Synopses & Reviews
The events described in this small book are illustrative of much that took place in Vietnam after American troops were first committed in force in 1965; of heroic achievement and sacrifice, of human error, of experimentation and innovation, of a wily and elusive enemy, and of a new dimension of warfare afforded by the helicopter.
These accounts serve as a preliminary record of the achievements of men who served their nation well, a preface to a full military history of the war that is in preparation. The narratives also serve as valuable lessons to soldiers pursuing lessons of small unit actions.
Reviews from Goodreads:
Ben B rated it with 4 stars and had this to say, "Careful, detailed analysis of close combat."
Robert Burr rated it with 4 stars and had this to say, "Not the first place you want to go for information on warfare during this period, but an immensely rewarding read once you have some basic grounding in the way the armies involved worked. The battles are vividly described and thoughtfully analyzed."
Tom rated it with 4 stars and had this to say, "First of these true RVN books I have read in many years. It was better now that I am farther from the events. I could feel myself in a few of those encounters. I knew the territory quite well."
Kristopher Swinson rated it with 2 stars and had this to say, "I could read this sort of stuff all day, but only extract so much of value. Sad to say, there wasn't much to the third story, though the gunboat battle in #4 picked up the pace, and the overrun Special Forces camp at Lang Vei in #6 was rather exciting. (Those were some tough men facing the first successful use of Vietnamese armor (163), and it didn't help events that there was a great deal of confusion about who was Viet Cong and who was CIDG.) I admire those who endured a calm and collected death (24-25), expended all their ammo against the enemy (118), and/or kept returning to aid others at the front, however exhausted they might be (167-168).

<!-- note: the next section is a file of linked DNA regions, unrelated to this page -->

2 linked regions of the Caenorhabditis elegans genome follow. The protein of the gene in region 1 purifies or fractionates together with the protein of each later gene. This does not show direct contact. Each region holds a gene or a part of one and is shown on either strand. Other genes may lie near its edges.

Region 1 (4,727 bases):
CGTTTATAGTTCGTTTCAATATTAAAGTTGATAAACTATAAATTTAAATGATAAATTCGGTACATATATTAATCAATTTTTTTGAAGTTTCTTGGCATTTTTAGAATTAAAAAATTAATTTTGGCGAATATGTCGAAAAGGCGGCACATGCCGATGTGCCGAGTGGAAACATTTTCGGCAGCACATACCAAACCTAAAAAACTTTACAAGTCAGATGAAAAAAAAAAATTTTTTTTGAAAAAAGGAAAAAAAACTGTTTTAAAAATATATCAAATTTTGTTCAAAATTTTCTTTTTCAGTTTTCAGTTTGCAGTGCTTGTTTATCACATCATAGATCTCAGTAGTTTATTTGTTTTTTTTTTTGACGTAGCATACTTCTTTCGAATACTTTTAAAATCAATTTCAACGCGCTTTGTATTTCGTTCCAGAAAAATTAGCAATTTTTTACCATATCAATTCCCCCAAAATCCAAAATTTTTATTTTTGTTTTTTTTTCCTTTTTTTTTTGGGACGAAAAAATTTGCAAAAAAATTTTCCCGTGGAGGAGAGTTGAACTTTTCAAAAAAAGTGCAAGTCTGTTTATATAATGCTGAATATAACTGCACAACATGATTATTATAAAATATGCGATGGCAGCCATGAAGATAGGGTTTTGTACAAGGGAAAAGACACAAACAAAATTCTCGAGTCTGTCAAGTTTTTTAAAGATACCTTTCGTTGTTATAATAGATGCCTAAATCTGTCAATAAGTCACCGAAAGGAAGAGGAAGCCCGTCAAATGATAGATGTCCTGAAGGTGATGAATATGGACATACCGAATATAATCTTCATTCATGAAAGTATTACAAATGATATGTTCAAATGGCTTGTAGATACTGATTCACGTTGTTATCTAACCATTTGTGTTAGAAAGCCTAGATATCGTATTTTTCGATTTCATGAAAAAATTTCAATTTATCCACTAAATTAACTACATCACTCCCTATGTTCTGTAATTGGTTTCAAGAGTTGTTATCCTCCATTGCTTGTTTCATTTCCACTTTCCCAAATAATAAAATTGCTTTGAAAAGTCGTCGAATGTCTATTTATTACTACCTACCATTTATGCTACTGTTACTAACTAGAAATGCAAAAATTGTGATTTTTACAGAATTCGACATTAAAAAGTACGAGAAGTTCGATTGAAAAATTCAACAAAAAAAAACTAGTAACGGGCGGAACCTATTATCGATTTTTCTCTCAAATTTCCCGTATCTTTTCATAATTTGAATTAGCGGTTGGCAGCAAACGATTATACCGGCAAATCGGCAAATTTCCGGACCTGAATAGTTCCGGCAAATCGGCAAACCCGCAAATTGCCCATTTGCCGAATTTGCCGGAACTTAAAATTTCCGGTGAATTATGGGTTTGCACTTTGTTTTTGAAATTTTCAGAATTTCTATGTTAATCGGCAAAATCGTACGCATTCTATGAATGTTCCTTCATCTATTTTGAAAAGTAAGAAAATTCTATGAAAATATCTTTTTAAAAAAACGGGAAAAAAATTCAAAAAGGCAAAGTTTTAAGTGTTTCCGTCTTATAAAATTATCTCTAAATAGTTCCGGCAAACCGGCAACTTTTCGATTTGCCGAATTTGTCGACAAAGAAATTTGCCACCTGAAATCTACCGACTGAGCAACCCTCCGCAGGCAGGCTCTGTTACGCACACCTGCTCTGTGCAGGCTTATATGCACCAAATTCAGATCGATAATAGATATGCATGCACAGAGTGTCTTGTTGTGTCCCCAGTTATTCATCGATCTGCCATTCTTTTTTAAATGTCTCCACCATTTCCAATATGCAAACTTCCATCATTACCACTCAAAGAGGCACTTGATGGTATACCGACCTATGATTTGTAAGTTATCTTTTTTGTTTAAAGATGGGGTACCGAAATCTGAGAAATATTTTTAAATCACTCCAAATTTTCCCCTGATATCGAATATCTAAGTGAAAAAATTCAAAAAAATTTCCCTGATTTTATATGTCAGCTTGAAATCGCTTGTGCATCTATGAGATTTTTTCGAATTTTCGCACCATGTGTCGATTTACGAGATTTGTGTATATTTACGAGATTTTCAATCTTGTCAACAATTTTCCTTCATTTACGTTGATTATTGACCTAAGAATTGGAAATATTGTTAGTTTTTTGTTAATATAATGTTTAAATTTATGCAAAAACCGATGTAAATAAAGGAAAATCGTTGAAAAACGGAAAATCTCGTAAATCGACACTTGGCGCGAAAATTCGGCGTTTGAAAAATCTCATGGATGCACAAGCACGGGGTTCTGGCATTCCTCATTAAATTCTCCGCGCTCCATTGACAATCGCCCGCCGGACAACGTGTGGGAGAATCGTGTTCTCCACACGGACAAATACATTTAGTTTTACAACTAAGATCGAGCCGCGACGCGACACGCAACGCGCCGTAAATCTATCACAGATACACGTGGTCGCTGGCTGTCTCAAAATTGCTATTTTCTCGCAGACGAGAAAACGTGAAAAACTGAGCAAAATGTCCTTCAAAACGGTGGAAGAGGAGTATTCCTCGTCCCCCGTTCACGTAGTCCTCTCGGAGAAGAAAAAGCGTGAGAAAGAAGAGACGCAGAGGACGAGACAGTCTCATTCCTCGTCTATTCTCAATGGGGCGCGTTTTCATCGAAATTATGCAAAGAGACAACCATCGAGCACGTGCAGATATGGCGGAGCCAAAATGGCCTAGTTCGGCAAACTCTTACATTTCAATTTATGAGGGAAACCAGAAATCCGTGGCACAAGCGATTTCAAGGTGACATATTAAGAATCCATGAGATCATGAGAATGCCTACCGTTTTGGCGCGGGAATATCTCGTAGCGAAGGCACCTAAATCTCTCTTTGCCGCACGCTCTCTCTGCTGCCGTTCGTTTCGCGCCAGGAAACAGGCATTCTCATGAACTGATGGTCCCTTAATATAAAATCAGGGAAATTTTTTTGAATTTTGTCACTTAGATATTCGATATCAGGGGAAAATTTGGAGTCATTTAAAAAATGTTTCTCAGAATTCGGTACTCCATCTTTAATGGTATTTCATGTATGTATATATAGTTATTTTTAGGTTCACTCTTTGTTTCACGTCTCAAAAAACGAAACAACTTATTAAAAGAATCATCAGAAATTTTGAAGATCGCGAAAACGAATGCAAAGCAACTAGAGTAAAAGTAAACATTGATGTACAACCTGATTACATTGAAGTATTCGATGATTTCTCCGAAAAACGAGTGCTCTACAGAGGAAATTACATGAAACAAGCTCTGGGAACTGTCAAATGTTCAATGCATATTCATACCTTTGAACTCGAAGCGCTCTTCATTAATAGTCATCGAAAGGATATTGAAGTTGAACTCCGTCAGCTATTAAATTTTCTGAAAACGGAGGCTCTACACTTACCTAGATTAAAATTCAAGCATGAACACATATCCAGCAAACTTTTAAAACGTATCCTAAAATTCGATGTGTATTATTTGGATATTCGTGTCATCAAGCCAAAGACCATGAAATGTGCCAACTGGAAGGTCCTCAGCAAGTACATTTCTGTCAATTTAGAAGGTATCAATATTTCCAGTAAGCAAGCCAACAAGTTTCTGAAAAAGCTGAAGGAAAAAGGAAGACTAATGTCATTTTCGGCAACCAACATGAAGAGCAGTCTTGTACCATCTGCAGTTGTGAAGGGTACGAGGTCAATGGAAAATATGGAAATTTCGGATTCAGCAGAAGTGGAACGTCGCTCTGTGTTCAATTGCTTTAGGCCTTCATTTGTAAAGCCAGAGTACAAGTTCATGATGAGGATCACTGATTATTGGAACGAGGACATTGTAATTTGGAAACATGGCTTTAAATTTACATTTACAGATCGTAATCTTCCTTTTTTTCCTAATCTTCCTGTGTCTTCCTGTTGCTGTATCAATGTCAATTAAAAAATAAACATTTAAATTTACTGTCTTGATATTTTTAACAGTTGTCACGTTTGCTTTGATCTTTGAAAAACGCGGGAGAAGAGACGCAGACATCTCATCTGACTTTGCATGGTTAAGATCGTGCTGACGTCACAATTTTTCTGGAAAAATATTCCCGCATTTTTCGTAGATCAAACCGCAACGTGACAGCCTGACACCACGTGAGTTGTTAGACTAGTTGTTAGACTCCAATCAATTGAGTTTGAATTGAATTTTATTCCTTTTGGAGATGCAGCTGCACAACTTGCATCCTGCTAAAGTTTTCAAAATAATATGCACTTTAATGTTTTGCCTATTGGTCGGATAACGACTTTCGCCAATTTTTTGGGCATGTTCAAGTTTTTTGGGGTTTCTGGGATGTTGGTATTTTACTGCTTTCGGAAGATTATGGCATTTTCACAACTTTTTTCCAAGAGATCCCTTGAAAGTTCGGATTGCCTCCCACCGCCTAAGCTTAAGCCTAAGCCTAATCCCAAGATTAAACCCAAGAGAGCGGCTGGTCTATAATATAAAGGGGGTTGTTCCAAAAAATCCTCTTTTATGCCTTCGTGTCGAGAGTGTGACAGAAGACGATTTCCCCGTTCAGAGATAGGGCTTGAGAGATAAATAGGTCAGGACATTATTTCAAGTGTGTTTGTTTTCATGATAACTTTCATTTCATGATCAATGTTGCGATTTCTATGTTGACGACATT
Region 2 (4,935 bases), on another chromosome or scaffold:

One must appreciate the different mode of combat, when it was a "rare opportunity" to openly engage "any concentration of forces" (105). Vietnam was more about conducting warfare against "an aggressive, expertly camouflaged, and well-armed enemy force that could shoot well and was not afraid to die" (24). There was considerable difficulty creating landing locations (40, 109) in the jungle.
I rather liked the streamlined soldierly language of precision, which apprises one fully of overall troop movements as well as individual heroic actions, to say nothing of the reports of brave Americans about whom it was said that "piles of enemy dead in front of the positions testified to the enemy's tactical failure"
CMH Pub 70-4. By John A. Cash, et al. Includes accounts of various events in the Vietnam War from 1965 through 1968. Based on journals, reports, and interviews. L.C. card 70-605212.
About the Author
John Albright served in Vietnam as a captain in the 11th Armored Cavalry Regiment and participated in the action, “Convoy Ambush on Highway1.” He received the B.A. degree from Oklahoma State University and is engaged in graduate study at The American University. He has served two short terms in Vietnam as a civilian historian while employed in the Office of the Chief of Military History.
John A. Cash, Major, Infantry, an experienced officer, serviced in Vietnam as a company commander and as a member of a brigade operations staff in the 1st Cavalry Division (Airmobile), in the latter capacity participating in the action, “Fight at Ia Drang.” He also served two short tours in Vietnam as a historian on special missions for the Office of the Chief of Military History, to which he was involved in action, “Gunship Mission.” Major Cash holds the B.A. and M.A. degrees in history from Rutgers University and the M.A. from the University of Wisconsin.
Allan W. Sandsturm, Lieutenant Colonel, Field Artillery, served on the G-3 staff of I Field Force, Vietnam. He received the B.A. degree from the University of California at Los Angeles nd the M.A. degree in history from the University of Texas at El Paso. Colonel Sandstrum is currently assigned to the Office of the Chief of Military History.
Table of Contents
1. FIGHT AT IA DRANG, 14-16 NOVEMBER 1965 by John A. Cash
2. CONVOY AMBUS ON HIGHWAY 1, 21 NOVEMBER 1966 by John Albright
3. AMBUSH AT PHUC AN, 18 JUNE 1967 BY John A.. Cash
4. FIGHT ALONG THE RACH BA RAI, 15 SEPTEMBER 1967 by John Albright
5. THREE COMPANIES AT DAK TO, 6 NOVEMBER 1967 by Allan W. Sandstrum
6. BATTLE OF LONG VEI, 7 FEBRUARY 1968 by John A. Cash
7. GUNSHIP MISSION, 5 MAY 1968 by John A. Cash